Satellite images show N Korea expanding Yongbyon nuclear facility

Photos suggest expanded enrichment plant could increase the production of weapons-grade plutonium by as much as 25 percent.

In this September 18 satellite photo from Planet Labs Inc, a uranium enrichment plant is seen at North Korea's main Yongbyon nuclear complex. Recent satellite images show North Korea is expanding a uranium enrichment plant at the complex [Planet Labs Inc via AP]

Recent satellite images show North Korea is expanding a uranium enrichment plant at its main Yongbyon nuclear complex, a sign that it is intent on boosting the production of bomb materials, experts say.

A report from the Middlebury Institute of International Studies at Monterey said photos taken by satellite imagery company Maxar showed construction in an area adjoining the uranium enrichment plant at Yongbyon.

“The expansion of the enrichment plant probably indicates that North Korea plans to increase its production of weapons-grade uranium at the Yongbyon site by as much as 25 percent,” Jeffrey Lewis and two other experts at the institute said in their report.

North Korea recently announced its first ballistic missile tests in six months with nuclear negotiations with the United States stalled since 2019.

A satellite image taken on September 14 shows some of the expansion at a uranium enrichment plant at North Korea’s Yongbyon nuclear complex [Satellite image: Maxar Technologies via AP]

The Middlebury report said a satellite image taken on September 1 showed North Korea cleared trees and prepared the ground for construction, and that a construction excavator was also visible. The report said a second image taken two weeks later showed a wall had been built to enclose the area, and panels removed from the side of the enrichment building to provide access to the newly enclosed area.

The new area is approximately 1,000 square metres (10,760 square feet), enough space to house 1,000 additional centrifuges, which would increase the plant’s capacity to produce highly enriched uranium by 25 percent, the report said.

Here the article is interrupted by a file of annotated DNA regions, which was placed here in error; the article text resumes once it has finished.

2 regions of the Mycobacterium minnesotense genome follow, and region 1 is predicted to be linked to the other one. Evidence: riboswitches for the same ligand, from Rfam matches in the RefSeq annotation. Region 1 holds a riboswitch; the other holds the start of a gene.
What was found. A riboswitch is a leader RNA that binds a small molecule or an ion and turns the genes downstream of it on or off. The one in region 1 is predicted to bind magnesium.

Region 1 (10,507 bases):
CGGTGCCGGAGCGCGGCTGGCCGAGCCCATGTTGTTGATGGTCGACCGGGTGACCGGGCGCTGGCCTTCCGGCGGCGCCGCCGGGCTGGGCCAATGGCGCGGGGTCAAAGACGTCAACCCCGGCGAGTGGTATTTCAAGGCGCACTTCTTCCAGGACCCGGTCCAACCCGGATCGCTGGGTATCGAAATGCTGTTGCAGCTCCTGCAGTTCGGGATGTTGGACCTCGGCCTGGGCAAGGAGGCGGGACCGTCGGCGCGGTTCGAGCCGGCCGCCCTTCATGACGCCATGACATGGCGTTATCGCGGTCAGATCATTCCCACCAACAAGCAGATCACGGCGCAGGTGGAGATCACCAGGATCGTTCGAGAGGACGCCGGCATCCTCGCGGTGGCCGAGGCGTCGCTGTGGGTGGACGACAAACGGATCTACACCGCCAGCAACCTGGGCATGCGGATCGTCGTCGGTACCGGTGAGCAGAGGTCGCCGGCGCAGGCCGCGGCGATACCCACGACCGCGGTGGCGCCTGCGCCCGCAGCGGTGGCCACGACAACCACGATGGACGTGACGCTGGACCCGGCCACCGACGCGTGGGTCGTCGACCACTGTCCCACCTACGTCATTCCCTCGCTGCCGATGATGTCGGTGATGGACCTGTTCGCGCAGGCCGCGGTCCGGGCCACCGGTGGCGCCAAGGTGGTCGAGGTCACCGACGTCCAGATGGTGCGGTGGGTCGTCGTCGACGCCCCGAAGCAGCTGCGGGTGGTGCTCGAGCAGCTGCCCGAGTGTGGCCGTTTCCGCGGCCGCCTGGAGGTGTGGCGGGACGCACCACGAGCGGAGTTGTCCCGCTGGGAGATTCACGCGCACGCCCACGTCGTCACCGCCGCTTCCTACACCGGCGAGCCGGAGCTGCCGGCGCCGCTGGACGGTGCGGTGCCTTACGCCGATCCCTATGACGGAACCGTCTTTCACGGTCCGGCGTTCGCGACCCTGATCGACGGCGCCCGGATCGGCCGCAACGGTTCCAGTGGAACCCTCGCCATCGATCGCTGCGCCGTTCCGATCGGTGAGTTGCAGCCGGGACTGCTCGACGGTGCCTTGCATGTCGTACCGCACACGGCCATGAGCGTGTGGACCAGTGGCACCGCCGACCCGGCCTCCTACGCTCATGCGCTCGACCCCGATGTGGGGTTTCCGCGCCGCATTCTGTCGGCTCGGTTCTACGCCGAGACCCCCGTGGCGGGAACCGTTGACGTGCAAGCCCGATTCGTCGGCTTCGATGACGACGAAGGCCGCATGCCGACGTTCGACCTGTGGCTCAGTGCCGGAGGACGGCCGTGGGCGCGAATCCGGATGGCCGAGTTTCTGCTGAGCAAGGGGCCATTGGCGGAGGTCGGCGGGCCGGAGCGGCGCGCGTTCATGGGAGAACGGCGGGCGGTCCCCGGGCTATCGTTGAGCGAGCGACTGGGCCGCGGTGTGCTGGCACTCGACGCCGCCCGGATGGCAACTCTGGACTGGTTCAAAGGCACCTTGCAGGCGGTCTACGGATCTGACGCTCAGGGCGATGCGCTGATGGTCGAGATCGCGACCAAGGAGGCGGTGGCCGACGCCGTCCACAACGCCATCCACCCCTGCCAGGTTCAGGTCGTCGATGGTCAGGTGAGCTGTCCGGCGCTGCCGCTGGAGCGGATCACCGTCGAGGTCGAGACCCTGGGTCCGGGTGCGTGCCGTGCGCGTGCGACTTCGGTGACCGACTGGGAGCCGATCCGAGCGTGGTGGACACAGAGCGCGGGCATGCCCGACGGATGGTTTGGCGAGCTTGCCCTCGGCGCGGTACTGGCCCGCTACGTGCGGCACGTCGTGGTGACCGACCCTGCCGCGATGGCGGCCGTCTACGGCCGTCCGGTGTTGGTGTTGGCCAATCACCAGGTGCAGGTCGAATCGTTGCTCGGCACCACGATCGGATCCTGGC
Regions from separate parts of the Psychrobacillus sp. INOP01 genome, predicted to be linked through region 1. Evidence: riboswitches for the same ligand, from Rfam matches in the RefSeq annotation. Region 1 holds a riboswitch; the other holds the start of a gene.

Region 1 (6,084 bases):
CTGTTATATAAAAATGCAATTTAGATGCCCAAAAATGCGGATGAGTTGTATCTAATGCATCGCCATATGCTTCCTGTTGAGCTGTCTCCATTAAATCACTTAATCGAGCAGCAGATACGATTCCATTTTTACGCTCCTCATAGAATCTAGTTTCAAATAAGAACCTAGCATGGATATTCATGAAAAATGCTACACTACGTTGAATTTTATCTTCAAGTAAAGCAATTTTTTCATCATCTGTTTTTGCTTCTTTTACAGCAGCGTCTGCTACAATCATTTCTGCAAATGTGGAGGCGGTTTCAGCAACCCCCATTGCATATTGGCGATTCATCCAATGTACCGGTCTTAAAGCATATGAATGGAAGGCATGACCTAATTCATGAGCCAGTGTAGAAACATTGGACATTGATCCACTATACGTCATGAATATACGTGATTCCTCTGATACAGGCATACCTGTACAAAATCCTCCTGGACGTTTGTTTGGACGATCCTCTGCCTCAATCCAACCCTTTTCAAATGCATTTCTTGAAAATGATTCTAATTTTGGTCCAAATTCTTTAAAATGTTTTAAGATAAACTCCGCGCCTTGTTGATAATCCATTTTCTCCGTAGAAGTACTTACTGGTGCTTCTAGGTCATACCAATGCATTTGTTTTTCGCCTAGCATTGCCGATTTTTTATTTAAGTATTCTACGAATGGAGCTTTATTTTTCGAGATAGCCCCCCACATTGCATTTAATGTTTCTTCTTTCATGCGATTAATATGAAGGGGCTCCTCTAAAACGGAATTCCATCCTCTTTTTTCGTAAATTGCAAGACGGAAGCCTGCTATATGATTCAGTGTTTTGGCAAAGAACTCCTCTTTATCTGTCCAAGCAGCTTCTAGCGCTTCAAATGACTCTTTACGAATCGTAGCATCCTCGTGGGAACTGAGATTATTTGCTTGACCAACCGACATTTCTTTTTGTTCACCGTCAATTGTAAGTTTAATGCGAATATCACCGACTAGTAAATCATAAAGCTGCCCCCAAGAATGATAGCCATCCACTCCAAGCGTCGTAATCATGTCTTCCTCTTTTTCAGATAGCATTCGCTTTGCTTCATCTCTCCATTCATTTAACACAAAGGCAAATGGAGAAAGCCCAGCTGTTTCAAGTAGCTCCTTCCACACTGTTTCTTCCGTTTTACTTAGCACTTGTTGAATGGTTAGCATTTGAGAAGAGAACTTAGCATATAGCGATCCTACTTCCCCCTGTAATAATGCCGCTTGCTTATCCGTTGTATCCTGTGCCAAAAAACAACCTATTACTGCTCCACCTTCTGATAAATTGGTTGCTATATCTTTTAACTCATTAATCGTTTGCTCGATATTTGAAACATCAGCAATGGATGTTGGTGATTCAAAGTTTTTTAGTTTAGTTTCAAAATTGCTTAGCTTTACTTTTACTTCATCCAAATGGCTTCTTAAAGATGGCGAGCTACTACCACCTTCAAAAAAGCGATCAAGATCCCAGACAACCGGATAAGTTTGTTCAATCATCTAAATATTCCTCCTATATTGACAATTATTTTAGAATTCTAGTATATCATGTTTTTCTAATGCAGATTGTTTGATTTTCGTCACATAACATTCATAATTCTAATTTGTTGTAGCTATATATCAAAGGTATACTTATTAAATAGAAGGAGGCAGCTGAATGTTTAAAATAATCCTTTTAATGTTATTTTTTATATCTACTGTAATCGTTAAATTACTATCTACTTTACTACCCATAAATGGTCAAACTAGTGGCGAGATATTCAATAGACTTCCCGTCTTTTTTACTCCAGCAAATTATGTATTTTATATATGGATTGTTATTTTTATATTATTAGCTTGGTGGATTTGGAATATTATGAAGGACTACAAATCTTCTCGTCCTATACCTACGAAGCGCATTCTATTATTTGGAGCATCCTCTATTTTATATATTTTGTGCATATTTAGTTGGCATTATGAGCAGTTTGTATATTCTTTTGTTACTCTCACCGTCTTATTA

Nuclear weapons can be built using either highly enriched uranium or plutonium, and North Korea has facilities to produce both at Yongbyon. Last month, earlier satellite photos of Yongbyon showed signs that North Korea was resuming the operation of other facilities to produce weapons-grade plutonium.

An August 14, satellite image showing an overview of the Yongbyon complex (upper centre-right) [Satellite image: Maxar Technologies via AP]

North Korea calls the Yongbyon complex “the heart” of its nuclear programme.

During a summit with then-President Donald Trump in early 2019, North Korean leader Kim Jong Un offered to dismantle the entire complex if he was given major sanctions relief. The proposal was rejected.

Some US and South Korean experts believe North Korea is covertly running at least one additional uranium enrichment plant. In 2018, a top South Korean official told parliament that North Korea was estimated to have already manufactured as many as 60 nuclear weapons as well.

Estimates on how many nuclear weapons North Korea can add every year vary, ranging from six to as many as 18.

As well as the ballistic missile tests, North Korea also said it launched cruise missiles towards the sea in tests seen as an effort to strengthen its attack capability on South Korea and Japan, where the US has about 80,000 soldiers.

Experts say the long-range missile, which Pyongyang described as “strategic“, could be armed with nuclear warheads.

President Joe Biden completed a months-long review of US policy on North Korea in May, saying it would continue to seek denuclearisation on the Korean Peninsula but would not pursue any “grand bargain” with Pyongyang.

North Korea has accused the US of continuing “hostility” threatening to expand its nuclear arsenal and develop more sophisticated weaponry.

Source: Al Jazeera and news agencies